A well designed crowd-contract should have a revenue generation method for paying for the storage rent. For example, each crowd-contract operation should be accompanied by a payment in bitcoins to a special rent sub-account where the crowd-contract collects all rent oriented income. However, as most crowd-contracts are immutable, such revenue collecting method must be defined at day zero, and at that stage it will be unclear if the revenue model can sustain the memory rent. RSKIP21 presents the problems in depth with storage rent. The main problem is efficiency: most rent payments are micro-payments and therefore the cost to pay (the overhead) is excessive. Another problem is scalability: the system to collect rent may introduce new inefficiencies (such as repeated state writes) that interfere with the scalability plan.

Three approaches have been devised:

  1. Contracts pay rent once every period using the DEPOSIT opcode.

  2. An hibernation deadline is automatically postponed each time a contract is called. A call consumes gas to pay for the rent. The amount of rent gas is proportional to the unused delta time (current time minus last time the contract was accessed) and the contract persistent memory size (code and storage). If the call does not provide enough gas, then the call fails. If the contract is called and the delta time is greater than one year, then the contract is hibernated.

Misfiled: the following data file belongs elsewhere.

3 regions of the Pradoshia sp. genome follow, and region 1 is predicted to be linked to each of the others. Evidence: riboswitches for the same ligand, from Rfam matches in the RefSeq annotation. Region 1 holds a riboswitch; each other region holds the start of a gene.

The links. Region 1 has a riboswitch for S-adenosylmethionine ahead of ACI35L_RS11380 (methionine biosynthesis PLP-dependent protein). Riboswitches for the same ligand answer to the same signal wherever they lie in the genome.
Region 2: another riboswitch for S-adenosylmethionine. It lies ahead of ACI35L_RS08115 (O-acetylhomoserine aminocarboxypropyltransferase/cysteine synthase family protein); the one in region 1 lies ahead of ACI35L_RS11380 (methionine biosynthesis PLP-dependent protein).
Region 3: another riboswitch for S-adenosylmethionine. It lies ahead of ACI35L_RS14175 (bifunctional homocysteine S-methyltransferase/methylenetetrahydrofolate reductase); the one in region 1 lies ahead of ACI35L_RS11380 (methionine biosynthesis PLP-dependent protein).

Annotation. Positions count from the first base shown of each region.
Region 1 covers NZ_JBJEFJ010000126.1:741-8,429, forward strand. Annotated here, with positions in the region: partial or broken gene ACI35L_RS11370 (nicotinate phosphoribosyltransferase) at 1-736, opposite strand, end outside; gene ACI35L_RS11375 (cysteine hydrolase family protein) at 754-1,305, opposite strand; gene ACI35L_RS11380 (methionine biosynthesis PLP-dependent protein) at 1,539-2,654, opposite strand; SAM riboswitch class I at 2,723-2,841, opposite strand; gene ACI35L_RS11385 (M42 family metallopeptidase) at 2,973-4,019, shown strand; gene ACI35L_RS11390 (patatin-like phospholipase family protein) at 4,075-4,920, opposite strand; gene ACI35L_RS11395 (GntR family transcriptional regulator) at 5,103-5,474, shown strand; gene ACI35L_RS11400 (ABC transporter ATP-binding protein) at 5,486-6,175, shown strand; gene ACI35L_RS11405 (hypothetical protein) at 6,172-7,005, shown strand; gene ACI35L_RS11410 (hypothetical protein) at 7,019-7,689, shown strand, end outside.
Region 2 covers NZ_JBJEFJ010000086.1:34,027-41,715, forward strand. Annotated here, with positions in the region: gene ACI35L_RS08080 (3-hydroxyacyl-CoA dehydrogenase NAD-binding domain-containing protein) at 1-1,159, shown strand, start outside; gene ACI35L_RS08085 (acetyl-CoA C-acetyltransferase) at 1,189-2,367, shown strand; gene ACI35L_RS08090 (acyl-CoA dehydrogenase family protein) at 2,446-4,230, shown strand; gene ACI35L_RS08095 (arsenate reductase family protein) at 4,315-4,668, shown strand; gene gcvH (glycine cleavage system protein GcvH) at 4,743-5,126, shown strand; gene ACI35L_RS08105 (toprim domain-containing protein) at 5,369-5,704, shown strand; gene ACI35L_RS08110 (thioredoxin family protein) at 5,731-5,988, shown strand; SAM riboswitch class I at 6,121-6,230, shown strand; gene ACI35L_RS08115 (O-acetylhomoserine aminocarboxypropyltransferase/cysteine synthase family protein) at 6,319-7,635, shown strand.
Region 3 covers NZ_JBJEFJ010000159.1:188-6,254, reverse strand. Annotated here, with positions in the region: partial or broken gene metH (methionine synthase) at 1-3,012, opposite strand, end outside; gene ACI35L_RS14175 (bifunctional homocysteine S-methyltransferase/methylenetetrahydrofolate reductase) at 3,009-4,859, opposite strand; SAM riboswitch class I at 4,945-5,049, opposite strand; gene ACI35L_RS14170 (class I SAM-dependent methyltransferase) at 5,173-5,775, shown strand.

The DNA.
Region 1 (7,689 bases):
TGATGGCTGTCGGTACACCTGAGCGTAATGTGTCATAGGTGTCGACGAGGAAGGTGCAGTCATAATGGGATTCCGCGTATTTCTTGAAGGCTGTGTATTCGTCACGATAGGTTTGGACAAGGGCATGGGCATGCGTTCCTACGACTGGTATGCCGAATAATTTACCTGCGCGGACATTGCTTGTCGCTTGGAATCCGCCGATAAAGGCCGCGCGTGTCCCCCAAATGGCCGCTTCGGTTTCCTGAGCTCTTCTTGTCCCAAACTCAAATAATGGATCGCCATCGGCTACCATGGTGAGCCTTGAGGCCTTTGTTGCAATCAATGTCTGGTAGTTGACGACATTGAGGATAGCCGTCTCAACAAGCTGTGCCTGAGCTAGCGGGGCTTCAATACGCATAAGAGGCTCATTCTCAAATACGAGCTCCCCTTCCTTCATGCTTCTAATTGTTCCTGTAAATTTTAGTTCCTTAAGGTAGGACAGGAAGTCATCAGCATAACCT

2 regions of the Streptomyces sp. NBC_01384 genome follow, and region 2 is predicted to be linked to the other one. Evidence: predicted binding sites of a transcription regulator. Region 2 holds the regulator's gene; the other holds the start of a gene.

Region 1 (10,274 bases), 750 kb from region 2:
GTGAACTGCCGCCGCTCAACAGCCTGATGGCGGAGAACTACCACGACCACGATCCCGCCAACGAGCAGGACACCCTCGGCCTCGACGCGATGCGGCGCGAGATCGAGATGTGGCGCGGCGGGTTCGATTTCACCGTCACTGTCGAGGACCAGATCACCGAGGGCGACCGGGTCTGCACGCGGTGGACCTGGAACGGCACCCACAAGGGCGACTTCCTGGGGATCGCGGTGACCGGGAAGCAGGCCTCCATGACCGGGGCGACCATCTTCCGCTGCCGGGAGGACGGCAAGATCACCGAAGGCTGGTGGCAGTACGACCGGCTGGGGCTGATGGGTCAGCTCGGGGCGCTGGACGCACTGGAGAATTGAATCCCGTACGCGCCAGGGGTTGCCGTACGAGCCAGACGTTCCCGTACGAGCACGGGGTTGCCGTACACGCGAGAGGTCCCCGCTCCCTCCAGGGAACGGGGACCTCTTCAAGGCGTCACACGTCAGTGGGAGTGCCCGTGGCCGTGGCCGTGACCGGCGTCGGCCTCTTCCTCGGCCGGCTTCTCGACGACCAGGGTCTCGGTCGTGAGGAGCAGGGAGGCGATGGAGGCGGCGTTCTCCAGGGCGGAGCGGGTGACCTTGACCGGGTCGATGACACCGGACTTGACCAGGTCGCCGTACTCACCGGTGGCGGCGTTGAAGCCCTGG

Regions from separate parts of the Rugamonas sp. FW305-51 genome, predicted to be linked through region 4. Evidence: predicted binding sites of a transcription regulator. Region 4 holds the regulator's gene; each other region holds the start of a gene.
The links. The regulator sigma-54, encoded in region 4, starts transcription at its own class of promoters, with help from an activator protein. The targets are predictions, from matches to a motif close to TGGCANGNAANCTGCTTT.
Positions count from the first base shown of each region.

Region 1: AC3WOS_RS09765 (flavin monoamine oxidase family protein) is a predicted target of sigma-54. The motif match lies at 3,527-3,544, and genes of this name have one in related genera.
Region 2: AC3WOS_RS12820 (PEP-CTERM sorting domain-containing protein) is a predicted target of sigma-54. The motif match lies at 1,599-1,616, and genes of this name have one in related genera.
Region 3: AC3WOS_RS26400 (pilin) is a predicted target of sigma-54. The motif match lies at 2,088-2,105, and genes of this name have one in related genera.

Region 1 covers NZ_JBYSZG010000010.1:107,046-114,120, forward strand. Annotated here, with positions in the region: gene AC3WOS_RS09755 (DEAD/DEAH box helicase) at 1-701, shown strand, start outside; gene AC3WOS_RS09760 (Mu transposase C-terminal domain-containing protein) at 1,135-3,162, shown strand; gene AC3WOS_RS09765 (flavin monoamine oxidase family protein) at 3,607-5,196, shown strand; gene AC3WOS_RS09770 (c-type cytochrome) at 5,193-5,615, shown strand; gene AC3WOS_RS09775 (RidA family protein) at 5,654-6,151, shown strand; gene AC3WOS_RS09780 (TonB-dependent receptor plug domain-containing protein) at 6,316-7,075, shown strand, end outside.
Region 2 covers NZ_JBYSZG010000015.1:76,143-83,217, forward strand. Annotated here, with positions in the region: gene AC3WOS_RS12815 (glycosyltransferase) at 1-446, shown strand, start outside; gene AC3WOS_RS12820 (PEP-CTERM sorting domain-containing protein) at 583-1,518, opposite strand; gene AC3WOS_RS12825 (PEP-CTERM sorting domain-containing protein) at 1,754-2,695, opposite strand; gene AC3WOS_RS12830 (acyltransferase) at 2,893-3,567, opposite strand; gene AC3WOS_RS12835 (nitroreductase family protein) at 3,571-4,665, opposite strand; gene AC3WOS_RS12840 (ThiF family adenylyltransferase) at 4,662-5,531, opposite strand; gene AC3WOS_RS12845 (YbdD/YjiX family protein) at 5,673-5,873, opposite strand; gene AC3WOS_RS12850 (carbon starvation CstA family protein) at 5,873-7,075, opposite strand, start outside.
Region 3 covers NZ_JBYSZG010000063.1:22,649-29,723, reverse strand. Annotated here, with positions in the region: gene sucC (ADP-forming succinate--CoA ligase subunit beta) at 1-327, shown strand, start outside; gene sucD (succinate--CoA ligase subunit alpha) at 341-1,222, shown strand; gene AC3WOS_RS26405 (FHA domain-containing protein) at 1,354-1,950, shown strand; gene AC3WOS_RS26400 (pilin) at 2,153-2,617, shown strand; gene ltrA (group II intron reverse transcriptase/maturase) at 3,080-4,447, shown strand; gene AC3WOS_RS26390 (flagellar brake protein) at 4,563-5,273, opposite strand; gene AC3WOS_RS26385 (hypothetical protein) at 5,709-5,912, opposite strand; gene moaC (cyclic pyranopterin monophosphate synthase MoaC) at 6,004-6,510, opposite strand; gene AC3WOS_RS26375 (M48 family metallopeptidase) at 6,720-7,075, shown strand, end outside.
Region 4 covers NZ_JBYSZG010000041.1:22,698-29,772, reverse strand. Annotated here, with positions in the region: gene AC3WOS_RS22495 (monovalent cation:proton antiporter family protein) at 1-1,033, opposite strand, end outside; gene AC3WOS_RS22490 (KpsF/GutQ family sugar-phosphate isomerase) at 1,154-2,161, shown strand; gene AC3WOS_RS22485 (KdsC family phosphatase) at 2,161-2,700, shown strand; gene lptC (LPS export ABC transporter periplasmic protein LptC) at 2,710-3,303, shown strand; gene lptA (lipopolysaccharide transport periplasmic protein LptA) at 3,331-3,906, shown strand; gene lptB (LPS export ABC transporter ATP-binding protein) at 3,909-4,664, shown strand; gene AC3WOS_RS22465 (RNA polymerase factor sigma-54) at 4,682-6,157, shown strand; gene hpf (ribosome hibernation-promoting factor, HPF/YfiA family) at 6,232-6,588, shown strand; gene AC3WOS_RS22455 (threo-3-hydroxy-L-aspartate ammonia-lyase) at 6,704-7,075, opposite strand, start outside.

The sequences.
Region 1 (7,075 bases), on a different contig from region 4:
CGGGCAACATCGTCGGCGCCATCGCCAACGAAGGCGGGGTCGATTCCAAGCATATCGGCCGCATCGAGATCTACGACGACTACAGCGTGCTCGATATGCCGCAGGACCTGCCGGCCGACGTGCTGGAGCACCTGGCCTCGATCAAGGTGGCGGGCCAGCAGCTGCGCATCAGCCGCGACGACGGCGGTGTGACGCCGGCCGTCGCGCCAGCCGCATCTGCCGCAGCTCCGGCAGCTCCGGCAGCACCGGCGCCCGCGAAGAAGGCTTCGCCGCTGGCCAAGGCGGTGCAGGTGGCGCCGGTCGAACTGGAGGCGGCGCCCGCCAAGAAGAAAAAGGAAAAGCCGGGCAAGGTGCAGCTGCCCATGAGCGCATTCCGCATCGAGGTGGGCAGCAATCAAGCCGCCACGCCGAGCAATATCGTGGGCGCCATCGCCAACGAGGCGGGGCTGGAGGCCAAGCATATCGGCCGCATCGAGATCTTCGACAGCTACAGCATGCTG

3. Same as before, but there is no hibernation. Nodes will have a multi-level cache to store contract data (account state, code and storage), so that when the pending rent is higher than two times the access cost to a slower storage, the data is moved, and when data is accessed, it is brought into the fastest cache. The exact thresholds when moving from one cache to another will be specified in another RSKIP, and are not subject to consensus rules because this is transparent to the network. A multi-level cache can consist of DRAM, an SSD drive and a HDD drive.

This RSKIP specifies the third approach, as it is the less interfering and can be made more easily compatible with pre-built Ethereum application. A previous attempt to implement this functionality (RSKIP52) collected rent after each CALL, however this method failed when combined with low rent exceptions to possible attacks involving the use of recursive CALLs to prevent rent from being paid, by moving persistent data to auxiliary location. This version collects rents when transaction ends processing.